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NHK Broadcasting Studios

The 150-inch Hi-Vision display

Getting ready to go on-air

NHK is one of Japan's leading television broadcasters. Established in 1925, it reaches more than 35 million households, and is a premium service, meaning people must pay to watch the programming. The NHK Studio Park shows visitors the inner workings of a television studio. The first stop on the tour is the 150-inch display that greets visitors with a larger-than-life-size image in high definition. The photo to the left shows our group in front of the display. After a brief introduction, visitors are ushered into the Hi-Vision News Theater, where one of the group puts on an in-house news program. While the rest of us sat in the audience, Durjay was "miked up" and gave us the news. Preparation includes reviewing and editing the script, as well as sound checks. The photo to the upper right shows Durjay reviewing his script prior to the big moment. The presentation Audience response!is done in front of an audience of A view of the program from oneyour friends--brutal. The photo at the bottom left shows the enthusiastic support that we lent Durjay during the broadcast, while the photo at the bottom right shows the sound check prior to going on-air.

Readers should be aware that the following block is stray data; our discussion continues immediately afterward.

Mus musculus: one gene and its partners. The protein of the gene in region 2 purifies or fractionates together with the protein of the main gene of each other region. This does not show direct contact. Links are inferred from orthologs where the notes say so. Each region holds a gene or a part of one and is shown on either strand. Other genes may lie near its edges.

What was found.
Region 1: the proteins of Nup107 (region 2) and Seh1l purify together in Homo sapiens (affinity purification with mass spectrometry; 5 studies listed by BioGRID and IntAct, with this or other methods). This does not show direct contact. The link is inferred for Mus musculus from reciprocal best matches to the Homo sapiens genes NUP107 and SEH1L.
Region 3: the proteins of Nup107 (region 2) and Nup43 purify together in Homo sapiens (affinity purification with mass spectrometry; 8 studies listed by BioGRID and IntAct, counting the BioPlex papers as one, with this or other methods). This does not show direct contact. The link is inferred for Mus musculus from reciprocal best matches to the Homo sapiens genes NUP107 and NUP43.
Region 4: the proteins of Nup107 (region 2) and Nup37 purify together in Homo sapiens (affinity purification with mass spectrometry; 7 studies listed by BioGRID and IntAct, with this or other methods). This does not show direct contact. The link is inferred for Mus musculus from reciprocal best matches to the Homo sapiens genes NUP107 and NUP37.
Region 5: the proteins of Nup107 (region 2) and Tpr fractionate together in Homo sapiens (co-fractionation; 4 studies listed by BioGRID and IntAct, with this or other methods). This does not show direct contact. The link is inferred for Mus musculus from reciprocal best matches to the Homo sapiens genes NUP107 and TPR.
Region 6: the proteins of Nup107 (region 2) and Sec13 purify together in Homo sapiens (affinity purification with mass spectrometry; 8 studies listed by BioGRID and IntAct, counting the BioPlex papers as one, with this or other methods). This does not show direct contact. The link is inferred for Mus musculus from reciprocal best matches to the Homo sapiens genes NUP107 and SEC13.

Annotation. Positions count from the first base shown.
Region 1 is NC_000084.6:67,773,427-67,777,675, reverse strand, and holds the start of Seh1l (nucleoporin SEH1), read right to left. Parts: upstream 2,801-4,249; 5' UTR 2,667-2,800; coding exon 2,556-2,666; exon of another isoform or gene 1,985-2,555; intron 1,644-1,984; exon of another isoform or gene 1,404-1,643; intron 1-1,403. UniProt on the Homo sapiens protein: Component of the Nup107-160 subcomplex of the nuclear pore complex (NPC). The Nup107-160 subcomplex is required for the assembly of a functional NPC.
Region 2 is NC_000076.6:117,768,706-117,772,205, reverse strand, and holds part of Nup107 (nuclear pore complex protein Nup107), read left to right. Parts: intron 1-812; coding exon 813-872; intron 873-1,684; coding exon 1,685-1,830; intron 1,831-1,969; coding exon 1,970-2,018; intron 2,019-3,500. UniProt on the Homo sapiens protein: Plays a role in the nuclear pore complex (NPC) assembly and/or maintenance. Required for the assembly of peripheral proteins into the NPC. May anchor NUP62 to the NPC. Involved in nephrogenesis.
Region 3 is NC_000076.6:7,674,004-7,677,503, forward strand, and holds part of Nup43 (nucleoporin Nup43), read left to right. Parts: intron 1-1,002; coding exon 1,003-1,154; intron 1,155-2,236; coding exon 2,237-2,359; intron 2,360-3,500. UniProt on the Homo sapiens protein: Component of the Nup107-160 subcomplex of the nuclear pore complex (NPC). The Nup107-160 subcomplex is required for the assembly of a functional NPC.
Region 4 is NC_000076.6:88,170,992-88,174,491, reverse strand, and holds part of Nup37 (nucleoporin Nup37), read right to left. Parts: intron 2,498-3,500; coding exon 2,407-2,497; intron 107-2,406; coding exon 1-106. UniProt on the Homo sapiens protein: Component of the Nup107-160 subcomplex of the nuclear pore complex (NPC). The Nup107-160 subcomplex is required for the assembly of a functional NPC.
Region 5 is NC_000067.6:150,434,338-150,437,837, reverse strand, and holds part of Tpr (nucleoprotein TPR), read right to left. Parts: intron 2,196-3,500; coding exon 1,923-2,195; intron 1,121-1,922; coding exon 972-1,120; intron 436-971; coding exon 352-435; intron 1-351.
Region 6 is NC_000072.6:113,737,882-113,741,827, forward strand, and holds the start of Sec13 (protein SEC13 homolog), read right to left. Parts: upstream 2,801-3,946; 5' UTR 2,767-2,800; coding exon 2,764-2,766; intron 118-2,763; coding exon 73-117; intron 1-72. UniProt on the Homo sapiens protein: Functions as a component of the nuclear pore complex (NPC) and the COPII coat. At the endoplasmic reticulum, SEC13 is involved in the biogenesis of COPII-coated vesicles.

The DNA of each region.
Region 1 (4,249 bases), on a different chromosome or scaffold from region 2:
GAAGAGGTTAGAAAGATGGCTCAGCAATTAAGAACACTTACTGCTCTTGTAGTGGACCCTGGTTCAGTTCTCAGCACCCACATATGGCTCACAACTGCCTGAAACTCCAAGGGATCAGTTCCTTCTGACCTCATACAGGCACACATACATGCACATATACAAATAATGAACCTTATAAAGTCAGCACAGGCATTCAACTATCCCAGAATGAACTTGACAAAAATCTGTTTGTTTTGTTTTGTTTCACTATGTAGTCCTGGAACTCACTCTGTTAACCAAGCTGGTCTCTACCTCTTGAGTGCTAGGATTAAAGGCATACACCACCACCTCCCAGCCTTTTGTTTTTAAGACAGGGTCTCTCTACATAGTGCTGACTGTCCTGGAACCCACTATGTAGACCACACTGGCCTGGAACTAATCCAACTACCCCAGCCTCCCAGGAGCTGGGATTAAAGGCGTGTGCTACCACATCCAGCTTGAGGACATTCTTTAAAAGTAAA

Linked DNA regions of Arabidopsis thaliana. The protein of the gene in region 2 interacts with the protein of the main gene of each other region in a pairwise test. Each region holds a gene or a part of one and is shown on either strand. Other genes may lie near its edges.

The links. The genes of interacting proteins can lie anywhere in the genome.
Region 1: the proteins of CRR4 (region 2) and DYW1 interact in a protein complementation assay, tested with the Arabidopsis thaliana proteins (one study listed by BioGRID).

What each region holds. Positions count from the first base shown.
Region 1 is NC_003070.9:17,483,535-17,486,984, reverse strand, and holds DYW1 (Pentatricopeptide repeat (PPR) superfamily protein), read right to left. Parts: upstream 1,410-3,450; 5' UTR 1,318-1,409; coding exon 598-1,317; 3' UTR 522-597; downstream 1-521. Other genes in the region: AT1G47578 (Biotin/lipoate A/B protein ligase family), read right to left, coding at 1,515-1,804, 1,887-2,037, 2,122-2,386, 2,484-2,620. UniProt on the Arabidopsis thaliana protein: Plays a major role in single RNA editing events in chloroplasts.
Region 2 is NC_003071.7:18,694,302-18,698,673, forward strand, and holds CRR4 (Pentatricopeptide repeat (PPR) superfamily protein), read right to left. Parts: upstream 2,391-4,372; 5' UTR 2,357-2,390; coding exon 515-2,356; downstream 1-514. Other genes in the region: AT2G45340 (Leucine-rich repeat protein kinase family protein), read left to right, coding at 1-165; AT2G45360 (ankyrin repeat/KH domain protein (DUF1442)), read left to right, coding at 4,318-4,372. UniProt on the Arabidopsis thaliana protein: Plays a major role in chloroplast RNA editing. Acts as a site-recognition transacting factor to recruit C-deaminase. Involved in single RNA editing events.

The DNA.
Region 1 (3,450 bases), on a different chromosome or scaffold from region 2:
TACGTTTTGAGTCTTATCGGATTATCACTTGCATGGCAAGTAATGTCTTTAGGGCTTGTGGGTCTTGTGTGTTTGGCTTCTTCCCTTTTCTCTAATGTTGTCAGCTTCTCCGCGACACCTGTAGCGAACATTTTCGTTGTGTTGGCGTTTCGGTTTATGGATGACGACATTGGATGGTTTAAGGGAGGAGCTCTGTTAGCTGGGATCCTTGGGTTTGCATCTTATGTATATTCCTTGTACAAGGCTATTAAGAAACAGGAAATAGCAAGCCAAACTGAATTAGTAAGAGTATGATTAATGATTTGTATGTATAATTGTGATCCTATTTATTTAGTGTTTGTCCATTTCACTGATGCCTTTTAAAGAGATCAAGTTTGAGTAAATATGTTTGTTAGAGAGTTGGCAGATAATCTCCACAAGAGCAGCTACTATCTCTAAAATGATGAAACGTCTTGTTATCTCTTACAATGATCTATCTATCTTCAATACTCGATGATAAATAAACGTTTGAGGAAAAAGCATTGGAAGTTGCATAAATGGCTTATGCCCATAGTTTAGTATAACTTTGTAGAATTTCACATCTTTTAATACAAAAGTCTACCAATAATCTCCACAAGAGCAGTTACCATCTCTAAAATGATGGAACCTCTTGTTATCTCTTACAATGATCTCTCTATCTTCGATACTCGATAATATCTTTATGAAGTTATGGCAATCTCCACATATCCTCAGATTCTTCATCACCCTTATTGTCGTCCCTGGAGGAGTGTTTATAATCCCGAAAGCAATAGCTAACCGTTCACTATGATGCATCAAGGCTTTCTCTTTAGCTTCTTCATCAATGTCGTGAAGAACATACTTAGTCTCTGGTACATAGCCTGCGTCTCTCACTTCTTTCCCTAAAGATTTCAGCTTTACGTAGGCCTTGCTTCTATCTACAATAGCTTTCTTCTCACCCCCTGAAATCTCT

Students in costume at the Samurai Drama StudioOur Group Posing with the cut-outsThe next stop on the tour is the Samurai Drama studio; NHK produces their own in-house drama productions. Visitors are encouraged to dress up in period costumes and pose for pictures on the set. The photo to the left shows Dhika and Sandra in full costume. From the Samurai Studio visitors proceed to some hands-on broadcasting activities, including dubbing animations, and using blue screen techniques to put yourself in a video. From there the tour proceeds to the History Studio, which showcases developments in broadcasting, as well as highlights from NHK's most successful programs. Next, visitors are taken to the Open Studio exhibit, where they can watch a live broadcast. The next stop is perhaps the most spectacular, the Media Studio, where you can enjoy three dimensional high definition television, without the use of those goofy glasses. The tour ends with a group shot in front of a mock-up news studio (complete with cardboard cut-outs of the anchors), shown in the photo to the right.


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